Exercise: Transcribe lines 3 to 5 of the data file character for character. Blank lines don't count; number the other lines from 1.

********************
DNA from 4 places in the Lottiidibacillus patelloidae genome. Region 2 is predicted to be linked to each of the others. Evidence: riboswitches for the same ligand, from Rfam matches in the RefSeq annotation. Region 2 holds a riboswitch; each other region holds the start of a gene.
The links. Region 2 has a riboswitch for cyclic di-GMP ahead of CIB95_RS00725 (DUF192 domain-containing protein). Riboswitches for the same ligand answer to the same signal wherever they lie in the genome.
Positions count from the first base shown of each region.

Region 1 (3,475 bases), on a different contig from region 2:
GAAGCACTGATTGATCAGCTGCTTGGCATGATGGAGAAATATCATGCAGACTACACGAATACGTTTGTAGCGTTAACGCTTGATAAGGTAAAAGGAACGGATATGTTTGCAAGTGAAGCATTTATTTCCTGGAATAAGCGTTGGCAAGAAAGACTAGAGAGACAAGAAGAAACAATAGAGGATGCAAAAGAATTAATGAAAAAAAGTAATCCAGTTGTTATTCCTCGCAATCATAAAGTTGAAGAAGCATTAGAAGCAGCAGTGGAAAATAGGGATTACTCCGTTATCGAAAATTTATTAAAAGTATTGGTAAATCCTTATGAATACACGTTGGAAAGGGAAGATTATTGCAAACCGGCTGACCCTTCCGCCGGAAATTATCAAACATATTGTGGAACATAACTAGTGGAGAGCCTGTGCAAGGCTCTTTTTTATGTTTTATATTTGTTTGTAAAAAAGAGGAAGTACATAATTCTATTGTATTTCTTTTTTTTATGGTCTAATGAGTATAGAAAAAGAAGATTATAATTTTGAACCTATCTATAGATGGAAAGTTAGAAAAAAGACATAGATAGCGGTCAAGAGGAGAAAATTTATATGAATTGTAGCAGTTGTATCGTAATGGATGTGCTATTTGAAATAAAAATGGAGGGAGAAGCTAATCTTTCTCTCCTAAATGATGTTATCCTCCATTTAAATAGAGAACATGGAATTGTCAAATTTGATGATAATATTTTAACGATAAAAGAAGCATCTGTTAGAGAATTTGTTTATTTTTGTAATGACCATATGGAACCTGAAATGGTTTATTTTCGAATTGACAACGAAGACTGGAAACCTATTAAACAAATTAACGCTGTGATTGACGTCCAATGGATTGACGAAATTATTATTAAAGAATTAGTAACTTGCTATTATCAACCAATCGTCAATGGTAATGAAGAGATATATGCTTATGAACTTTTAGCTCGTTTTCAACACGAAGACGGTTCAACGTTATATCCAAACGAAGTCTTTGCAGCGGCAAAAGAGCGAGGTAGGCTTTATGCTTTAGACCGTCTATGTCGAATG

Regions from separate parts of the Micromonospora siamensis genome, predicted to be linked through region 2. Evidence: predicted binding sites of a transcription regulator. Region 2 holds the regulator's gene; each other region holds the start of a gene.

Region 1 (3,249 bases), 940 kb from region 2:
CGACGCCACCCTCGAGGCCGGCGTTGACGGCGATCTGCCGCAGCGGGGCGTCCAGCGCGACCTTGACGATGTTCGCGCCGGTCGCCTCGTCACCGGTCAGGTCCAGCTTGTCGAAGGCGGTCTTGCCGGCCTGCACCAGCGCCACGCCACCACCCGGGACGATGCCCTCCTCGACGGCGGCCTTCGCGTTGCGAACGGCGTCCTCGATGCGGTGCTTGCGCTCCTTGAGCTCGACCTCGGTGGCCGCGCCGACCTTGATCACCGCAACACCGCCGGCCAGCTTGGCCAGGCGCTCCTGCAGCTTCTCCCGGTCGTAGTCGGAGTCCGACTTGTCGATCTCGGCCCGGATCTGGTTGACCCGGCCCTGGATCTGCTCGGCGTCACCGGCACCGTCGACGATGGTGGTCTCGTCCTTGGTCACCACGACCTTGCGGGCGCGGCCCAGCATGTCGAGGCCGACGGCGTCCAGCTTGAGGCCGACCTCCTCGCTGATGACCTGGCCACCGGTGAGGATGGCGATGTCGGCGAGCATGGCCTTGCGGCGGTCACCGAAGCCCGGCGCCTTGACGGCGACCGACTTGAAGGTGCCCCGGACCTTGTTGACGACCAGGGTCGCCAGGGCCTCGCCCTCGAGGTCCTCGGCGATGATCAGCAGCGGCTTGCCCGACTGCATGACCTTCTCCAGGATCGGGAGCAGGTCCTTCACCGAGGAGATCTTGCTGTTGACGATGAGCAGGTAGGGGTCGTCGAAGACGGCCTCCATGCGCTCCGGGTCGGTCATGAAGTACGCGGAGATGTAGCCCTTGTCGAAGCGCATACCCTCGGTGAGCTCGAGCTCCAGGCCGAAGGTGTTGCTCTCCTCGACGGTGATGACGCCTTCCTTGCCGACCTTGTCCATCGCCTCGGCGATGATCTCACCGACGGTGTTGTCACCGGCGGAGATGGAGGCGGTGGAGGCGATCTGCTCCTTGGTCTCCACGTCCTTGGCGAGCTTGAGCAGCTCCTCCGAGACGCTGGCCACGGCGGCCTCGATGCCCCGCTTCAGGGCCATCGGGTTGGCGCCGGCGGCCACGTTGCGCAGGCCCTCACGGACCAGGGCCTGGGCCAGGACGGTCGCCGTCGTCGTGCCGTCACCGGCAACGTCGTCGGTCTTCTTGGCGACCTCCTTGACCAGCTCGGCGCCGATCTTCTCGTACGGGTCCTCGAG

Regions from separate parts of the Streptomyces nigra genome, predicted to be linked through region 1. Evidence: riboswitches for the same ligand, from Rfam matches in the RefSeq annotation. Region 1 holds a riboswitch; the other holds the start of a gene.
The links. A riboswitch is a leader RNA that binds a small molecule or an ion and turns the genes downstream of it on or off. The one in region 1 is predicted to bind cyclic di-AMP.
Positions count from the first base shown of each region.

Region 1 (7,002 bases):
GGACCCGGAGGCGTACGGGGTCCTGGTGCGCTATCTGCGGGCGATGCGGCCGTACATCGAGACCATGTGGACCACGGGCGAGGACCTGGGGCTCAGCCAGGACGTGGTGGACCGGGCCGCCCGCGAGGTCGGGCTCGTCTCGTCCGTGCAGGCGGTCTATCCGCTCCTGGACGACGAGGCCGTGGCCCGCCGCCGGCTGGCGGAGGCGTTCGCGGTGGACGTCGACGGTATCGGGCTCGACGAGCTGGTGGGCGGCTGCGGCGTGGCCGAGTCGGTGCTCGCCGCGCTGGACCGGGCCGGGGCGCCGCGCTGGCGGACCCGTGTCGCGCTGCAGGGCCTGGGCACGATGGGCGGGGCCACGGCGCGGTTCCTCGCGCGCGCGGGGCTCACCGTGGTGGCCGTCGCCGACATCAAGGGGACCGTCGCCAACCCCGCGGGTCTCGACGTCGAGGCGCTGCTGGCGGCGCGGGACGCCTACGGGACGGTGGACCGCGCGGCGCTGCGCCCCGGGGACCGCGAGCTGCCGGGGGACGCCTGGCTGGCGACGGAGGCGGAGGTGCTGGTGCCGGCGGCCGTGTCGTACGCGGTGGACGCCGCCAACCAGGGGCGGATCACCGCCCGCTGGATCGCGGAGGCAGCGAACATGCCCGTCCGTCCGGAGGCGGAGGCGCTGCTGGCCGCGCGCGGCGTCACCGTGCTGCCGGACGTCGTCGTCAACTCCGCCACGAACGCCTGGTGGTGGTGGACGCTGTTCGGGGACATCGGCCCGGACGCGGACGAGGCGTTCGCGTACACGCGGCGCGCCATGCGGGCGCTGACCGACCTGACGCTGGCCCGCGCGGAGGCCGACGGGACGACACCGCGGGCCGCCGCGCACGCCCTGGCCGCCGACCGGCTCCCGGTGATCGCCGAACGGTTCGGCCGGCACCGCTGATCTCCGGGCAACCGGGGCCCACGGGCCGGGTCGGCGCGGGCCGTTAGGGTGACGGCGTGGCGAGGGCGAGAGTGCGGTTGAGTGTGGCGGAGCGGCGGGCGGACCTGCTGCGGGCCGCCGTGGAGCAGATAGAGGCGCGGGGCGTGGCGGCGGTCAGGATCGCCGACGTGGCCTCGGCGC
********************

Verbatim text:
Positions count from the first base shown of each region.

Region 1 (3,475 bases), on a different contig from region 2:
GAAGCACTGATTGATCAGCTGCTTGGCATGATGGAGAAATATCATGCAGACTACACGAATACGTTTGTAGCGTTAACGCTTGATAAGGTAAAAGGAACGGATATGTTTGCAAGTGAAGCATTTATTTCCTGGAATAAGCGTTGGCAAGAAAGACTAGAGAGACAAGAAGAAACAATAGAGGATGCAAAAGAATTAATGAAAAAAAGTAATCCAGTTGTTATTCCTCGCAATCATAAAGTTGAAGAAGCATTAGAAGCAGCAGTGGAAAATAGGGATTACTCCGTTATCGAAAATTTATTAAAAGTATTGGTAAATCCTTATGAATACACGTTGGAAAGGGAAGATTATTGCAAACCGGCTGACCCTTCCGCCGGAAATTATCAAACATATTGTGGAACATAACTAGTGGAGAGCCTGTGCAAGGCTCTTTTTTATGTTTTATATTTGTTTGTAAAAAAGAGGAAGTACATAATTCTATTGTATTTCTTTTTTTTATGGTCTAATGAGTATAGAAAAAGAAGATTATAATTTTGAACCTATCTATAGATGGAAAGTTAGAAAAAAGACATAGATAGCGGTCAAGAGGAGAAAATTTATATGAATTGTAGCAGTTGTATCGTAATGGATGTGCTATTTGAAATAAAAATGGAGGGAGAAGCTAATCTTTCTCTCCTAAATGATGTTATCCTCCATTTAAATAGAGAACATGGAATTGTCAAATTTGATGATAATATTTTAACGATAAAAGAAGCATCTGTTAGAGAATTTGTTTATTTTTGTAATGACCATATGGAACCTGAAATGGTTTATTTTCGAATTGACAACGAAGACTGGAAACCTATTAAACAAATTAACGCTGTGATTGACGTCCAATGGATTGACGAAATTATTATTAAAGAATTAGTAACTTGCTATTATCAACCAATCGTCAATGGTAATGAAGAGATATATGCTTATGAACTTTTAGCTCGTTTTCAACACGAAGACGGTTCAACGTTATATCCAAACGAAGTCTTTGCAGCGGCAAAAGAGCGAGGTAGGCTTTATGCTTTAGACCGTCTATGTCGAATG